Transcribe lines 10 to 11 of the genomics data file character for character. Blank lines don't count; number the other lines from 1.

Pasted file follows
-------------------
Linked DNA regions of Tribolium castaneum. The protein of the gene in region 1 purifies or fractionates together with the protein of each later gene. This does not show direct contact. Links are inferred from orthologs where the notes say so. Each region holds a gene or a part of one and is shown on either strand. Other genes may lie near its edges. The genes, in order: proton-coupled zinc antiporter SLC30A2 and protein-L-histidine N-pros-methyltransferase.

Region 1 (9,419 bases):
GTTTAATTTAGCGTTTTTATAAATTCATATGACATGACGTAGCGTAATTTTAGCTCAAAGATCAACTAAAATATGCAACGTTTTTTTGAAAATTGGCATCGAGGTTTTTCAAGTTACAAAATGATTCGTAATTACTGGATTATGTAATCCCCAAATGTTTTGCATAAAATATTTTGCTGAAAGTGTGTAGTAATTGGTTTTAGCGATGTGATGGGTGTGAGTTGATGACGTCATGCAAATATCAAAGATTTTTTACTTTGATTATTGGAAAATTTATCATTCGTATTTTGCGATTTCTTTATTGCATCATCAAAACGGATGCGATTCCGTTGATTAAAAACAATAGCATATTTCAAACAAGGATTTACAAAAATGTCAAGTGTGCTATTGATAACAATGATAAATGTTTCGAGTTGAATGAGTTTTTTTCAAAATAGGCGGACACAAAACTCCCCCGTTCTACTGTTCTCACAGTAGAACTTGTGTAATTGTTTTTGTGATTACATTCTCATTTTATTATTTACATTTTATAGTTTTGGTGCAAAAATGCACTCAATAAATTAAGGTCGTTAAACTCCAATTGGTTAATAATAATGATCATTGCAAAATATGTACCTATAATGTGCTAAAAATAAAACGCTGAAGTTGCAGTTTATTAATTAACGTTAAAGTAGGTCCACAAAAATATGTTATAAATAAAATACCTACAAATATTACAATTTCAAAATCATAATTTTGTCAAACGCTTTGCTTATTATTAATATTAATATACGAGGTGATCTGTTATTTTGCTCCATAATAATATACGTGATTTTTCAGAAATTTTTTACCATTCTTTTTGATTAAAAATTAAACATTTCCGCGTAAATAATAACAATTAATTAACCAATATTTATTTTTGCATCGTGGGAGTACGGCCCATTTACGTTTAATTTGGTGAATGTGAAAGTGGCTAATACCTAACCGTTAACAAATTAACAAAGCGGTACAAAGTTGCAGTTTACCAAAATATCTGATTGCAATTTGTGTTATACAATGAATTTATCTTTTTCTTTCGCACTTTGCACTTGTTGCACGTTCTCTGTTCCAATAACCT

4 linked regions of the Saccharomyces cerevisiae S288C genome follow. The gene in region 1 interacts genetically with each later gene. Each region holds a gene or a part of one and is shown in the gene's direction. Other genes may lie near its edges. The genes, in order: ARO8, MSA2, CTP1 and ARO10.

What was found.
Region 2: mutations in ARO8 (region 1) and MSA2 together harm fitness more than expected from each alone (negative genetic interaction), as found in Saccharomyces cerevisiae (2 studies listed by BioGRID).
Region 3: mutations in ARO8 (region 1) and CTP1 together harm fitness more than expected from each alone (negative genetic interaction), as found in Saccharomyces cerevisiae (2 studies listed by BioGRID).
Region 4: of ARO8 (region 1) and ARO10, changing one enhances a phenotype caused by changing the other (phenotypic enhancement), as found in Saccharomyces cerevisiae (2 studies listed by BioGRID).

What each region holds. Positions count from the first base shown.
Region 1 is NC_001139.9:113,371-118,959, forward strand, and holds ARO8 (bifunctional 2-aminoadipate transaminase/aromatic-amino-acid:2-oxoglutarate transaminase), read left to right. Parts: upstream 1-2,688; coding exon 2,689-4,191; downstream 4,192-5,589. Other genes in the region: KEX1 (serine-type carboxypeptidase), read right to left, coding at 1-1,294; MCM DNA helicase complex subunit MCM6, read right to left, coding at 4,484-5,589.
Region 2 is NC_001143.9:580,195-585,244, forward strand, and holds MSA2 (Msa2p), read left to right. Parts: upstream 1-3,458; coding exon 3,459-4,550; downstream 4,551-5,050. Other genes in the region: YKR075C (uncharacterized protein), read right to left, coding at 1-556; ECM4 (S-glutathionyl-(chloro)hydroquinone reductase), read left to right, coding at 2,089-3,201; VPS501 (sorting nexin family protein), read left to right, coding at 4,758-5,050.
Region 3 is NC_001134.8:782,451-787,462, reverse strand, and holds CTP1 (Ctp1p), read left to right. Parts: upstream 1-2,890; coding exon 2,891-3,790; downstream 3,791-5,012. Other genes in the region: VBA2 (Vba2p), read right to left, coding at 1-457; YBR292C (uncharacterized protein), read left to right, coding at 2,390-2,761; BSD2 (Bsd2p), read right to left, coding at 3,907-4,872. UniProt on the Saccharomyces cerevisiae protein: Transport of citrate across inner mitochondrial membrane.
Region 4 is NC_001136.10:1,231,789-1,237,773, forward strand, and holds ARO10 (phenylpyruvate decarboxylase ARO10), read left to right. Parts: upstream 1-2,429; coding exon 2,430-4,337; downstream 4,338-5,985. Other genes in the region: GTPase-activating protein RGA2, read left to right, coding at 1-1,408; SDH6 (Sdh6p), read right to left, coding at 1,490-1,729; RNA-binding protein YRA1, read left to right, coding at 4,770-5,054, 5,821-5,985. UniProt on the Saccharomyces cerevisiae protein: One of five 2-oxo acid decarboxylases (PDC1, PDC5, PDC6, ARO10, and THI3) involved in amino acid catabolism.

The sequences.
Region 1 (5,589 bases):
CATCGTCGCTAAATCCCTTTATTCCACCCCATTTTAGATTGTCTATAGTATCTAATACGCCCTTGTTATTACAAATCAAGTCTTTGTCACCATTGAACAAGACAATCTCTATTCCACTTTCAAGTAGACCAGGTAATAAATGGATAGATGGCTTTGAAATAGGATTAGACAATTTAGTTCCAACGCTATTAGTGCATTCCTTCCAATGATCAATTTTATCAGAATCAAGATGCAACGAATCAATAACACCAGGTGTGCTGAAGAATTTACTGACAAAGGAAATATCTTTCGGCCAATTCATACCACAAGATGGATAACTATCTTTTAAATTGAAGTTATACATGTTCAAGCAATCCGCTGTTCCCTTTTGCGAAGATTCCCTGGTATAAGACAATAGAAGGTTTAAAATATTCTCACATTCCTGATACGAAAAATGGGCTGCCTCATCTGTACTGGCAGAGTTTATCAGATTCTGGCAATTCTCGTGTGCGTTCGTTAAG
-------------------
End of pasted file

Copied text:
Region 1 is NC_001139.9:113,371-118,959, forward strand, and holds ARO8 (bifunctional 2-aminoadipate transaminase/aromatic-amino-acid:2-oxoglutarate transaminase), read left to right. Parts: upstream 1-2,688; coding exon 2,689-4,191; downstream 4,192-5,589. Other genes in the region: KEX1 (serine-type carboxypeptidase), read right to left, coding at 1-1,294; MCM DNA helicase complex subunit MCM6, read right to left, coding at 4,484-5,589.
Region 2 is NC_001143.9:580,195-585,244, forward strand, and holds MSA2 (Msa2p), read left to right. Parts: upstream 1-3,458; coding exon 3,459-4,550; downstream 4,551-5,050. Other genes in the region: YKR075C (uncharacterized protein), read right to left, coding at 1-556; ECM4 (S-glutathionyl-(chloro)hydroquinone reductase), read left to right, coding at 2,089-3,201; VPS501 (sorting nexin family protein), read left to right, coding at 4,758-5,050.